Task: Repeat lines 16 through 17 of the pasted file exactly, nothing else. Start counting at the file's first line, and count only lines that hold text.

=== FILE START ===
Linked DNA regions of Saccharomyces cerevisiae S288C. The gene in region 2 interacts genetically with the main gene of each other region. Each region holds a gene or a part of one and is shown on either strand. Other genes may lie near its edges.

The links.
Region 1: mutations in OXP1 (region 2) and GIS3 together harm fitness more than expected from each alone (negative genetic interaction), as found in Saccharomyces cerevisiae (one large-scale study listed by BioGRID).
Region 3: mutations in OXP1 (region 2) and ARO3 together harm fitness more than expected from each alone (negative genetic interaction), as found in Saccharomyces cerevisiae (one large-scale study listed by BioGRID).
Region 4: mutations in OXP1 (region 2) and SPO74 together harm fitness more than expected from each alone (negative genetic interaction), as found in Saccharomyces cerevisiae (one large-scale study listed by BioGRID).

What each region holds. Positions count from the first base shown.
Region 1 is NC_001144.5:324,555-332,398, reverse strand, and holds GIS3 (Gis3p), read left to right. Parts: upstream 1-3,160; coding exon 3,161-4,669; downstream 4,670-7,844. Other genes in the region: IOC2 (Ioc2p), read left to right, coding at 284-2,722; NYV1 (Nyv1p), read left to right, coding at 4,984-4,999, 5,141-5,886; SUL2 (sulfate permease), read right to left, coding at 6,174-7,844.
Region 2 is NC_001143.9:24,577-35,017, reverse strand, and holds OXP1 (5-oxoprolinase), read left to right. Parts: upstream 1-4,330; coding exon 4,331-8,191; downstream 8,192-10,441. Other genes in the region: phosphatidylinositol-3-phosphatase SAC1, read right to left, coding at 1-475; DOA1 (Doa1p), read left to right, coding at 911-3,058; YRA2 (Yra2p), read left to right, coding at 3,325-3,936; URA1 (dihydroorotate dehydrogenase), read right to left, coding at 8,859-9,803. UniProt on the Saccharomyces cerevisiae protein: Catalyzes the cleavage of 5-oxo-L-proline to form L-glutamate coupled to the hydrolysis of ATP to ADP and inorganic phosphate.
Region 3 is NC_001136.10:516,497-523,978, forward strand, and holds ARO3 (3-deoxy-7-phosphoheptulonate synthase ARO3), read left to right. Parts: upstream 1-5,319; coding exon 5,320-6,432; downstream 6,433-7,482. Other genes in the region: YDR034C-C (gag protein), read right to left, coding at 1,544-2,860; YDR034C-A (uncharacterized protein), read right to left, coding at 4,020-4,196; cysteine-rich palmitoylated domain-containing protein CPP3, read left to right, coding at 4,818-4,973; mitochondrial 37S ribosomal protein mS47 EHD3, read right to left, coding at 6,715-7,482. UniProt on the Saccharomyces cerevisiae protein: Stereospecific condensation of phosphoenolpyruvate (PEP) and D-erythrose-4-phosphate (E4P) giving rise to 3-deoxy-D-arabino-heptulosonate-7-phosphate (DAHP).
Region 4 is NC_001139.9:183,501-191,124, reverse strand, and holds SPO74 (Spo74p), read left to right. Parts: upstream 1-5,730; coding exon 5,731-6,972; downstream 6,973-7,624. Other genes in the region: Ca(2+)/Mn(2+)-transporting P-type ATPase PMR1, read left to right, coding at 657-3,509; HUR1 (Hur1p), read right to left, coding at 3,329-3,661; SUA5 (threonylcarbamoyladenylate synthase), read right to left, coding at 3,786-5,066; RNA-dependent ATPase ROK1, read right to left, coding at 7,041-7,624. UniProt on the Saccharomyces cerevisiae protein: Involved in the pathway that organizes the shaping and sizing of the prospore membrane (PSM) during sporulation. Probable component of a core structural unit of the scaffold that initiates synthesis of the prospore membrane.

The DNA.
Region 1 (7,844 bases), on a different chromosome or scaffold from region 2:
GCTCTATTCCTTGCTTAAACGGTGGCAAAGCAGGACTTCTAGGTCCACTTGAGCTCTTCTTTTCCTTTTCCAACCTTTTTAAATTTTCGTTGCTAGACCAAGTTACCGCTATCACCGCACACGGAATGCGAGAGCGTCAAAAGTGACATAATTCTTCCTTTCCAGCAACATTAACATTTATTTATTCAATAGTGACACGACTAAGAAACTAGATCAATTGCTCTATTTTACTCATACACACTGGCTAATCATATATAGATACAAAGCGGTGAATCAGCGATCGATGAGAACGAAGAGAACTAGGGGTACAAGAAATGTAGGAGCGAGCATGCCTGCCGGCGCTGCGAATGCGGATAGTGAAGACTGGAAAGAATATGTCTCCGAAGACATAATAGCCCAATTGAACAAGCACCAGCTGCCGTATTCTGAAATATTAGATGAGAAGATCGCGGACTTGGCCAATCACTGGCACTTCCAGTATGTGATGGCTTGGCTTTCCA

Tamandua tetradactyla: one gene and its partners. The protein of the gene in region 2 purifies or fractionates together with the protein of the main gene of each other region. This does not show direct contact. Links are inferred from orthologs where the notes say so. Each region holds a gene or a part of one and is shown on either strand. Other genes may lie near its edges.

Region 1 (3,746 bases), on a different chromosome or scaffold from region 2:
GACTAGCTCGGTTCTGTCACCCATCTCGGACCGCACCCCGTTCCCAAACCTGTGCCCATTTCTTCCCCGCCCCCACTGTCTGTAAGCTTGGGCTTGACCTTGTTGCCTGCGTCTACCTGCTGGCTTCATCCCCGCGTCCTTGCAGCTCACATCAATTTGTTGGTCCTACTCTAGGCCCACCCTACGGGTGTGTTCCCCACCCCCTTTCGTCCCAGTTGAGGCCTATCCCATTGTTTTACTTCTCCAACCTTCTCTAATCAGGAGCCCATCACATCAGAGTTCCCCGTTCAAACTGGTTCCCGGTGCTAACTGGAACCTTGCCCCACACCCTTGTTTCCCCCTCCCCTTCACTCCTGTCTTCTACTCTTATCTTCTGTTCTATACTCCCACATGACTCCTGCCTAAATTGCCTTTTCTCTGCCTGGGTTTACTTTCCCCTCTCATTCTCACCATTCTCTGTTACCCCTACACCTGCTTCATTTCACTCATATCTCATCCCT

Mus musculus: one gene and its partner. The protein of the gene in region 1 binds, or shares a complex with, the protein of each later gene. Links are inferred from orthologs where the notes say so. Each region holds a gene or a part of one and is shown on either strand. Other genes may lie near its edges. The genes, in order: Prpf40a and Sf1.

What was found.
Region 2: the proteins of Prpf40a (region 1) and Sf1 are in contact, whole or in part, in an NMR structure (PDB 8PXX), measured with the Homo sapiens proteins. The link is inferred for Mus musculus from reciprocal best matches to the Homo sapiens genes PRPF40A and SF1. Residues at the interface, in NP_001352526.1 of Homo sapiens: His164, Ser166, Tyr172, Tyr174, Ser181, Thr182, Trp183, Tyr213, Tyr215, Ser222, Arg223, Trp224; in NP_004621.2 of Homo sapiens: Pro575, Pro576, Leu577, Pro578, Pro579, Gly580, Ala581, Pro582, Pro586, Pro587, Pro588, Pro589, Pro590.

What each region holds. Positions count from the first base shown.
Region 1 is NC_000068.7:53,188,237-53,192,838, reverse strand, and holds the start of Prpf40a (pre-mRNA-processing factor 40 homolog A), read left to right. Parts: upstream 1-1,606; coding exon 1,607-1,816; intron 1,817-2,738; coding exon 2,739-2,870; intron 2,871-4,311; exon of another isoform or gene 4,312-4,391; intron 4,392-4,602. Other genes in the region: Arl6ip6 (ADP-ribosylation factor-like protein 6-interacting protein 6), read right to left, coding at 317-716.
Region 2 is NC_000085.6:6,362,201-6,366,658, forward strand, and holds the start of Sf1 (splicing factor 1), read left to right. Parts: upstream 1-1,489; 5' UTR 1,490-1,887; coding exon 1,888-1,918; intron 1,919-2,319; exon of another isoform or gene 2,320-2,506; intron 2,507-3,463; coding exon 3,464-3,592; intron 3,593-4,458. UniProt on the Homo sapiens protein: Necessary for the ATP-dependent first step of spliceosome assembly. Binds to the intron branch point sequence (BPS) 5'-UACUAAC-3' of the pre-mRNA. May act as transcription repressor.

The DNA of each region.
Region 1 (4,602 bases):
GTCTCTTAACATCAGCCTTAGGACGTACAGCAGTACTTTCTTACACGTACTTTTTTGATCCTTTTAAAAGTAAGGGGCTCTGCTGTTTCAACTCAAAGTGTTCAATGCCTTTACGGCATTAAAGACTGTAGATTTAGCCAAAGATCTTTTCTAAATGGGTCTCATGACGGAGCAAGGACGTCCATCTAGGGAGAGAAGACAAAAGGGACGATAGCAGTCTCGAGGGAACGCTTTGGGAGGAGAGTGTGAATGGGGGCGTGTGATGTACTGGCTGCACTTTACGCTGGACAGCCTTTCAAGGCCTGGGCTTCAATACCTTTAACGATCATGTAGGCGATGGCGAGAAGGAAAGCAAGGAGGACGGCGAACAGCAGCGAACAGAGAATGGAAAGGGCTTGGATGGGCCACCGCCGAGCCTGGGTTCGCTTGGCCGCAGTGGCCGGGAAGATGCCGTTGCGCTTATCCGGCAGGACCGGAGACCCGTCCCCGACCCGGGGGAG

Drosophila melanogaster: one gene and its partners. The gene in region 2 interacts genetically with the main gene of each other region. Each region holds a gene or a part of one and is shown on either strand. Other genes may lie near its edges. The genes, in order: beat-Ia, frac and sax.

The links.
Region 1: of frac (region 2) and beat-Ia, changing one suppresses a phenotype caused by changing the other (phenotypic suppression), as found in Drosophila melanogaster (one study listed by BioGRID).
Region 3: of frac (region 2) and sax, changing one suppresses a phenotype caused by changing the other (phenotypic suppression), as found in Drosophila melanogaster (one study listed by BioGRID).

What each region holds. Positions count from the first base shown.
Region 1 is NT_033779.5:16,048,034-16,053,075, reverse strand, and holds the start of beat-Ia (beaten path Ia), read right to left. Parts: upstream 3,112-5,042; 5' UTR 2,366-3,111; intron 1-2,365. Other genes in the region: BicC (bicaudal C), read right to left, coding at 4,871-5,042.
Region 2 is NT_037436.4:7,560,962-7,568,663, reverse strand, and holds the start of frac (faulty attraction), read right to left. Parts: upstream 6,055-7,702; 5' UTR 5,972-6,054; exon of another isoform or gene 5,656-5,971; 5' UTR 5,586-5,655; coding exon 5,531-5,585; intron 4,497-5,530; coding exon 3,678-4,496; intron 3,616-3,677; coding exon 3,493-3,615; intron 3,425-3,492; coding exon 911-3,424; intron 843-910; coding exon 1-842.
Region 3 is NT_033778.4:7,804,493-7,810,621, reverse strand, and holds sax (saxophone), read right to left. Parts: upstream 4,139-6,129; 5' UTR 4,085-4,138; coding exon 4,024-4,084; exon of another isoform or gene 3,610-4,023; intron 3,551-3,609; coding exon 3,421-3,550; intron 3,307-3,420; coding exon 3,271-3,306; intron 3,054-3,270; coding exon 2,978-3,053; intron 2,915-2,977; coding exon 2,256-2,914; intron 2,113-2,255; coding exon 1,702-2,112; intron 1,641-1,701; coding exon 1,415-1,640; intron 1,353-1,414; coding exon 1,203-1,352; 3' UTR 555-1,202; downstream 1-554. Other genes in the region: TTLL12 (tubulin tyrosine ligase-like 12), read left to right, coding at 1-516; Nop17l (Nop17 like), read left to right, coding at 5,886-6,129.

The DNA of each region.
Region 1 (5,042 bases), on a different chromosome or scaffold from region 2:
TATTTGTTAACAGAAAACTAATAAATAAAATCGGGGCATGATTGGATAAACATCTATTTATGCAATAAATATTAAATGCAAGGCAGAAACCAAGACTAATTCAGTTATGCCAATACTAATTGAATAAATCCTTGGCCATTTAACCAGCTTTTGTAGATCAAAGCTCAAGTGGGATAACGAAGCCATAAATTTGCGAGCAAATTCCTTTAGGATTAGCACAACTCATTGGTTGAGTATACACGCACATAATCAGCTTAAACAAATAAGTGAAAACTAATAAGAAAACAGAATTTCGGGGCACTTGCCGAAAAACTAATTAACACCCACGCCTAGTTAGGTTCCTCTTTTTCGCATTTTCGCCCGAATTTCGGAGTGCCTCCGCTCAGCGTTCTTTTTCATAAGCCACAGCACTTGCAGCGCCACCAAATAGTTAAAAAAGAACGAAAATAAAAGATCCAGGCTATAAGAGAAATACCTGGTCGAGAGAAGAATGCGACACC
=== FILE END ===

GACTAGCTCGGTTCTGTCACCCATCTCGGACCGCACCCCGTTCCCAAACCTGTGCCCATTTCTTCCCCGCCCCCACTGTCTGTAAGCTTGGGCTTGACCTTGTTGCCTGCGTCTACCTGCTGGCTTCATCCCCGCGTCCTTGCAGCTCACATCAATTTGTTGGTCCTACTCTAGGCCCACCCTACGGGTGTGTTCCCCACCCCCTTTCGTCCCAGTTGAGGCCTATCCCATTGTTTTACTTCTCCAACCTTCTCTAATCAGGAGCCCATCACATCAGAGTTCCCCGTTCAAACTGGTTCCCGGTGCTAACTGGAACCTTGCCCCACACCCTTGTTTCCCCCTCCCCTTCACTCCTGTCTTCTACTCTTATCTTCTGTTCTATACTCCCACATGACTCCTGCCTAAATTGCCTTTTCTCTGCCTGGGTTTACTTTCCCCTCTCATTCTCACCATTCTCTGTTACCCCTACACCTGCTTCATTTCACTCATATCTCATCCCT

Mus musculus: one gene and its partner. The protein of the gene in region 1 binds, or shares a complex with, the protein of each later gene. Links are inferred from orthologs where the notes say so. Each region holds a gene or a part of one and is shown on either strand. Other genes may lie near its edges. The genes, in order: Prpf40a and Sf1.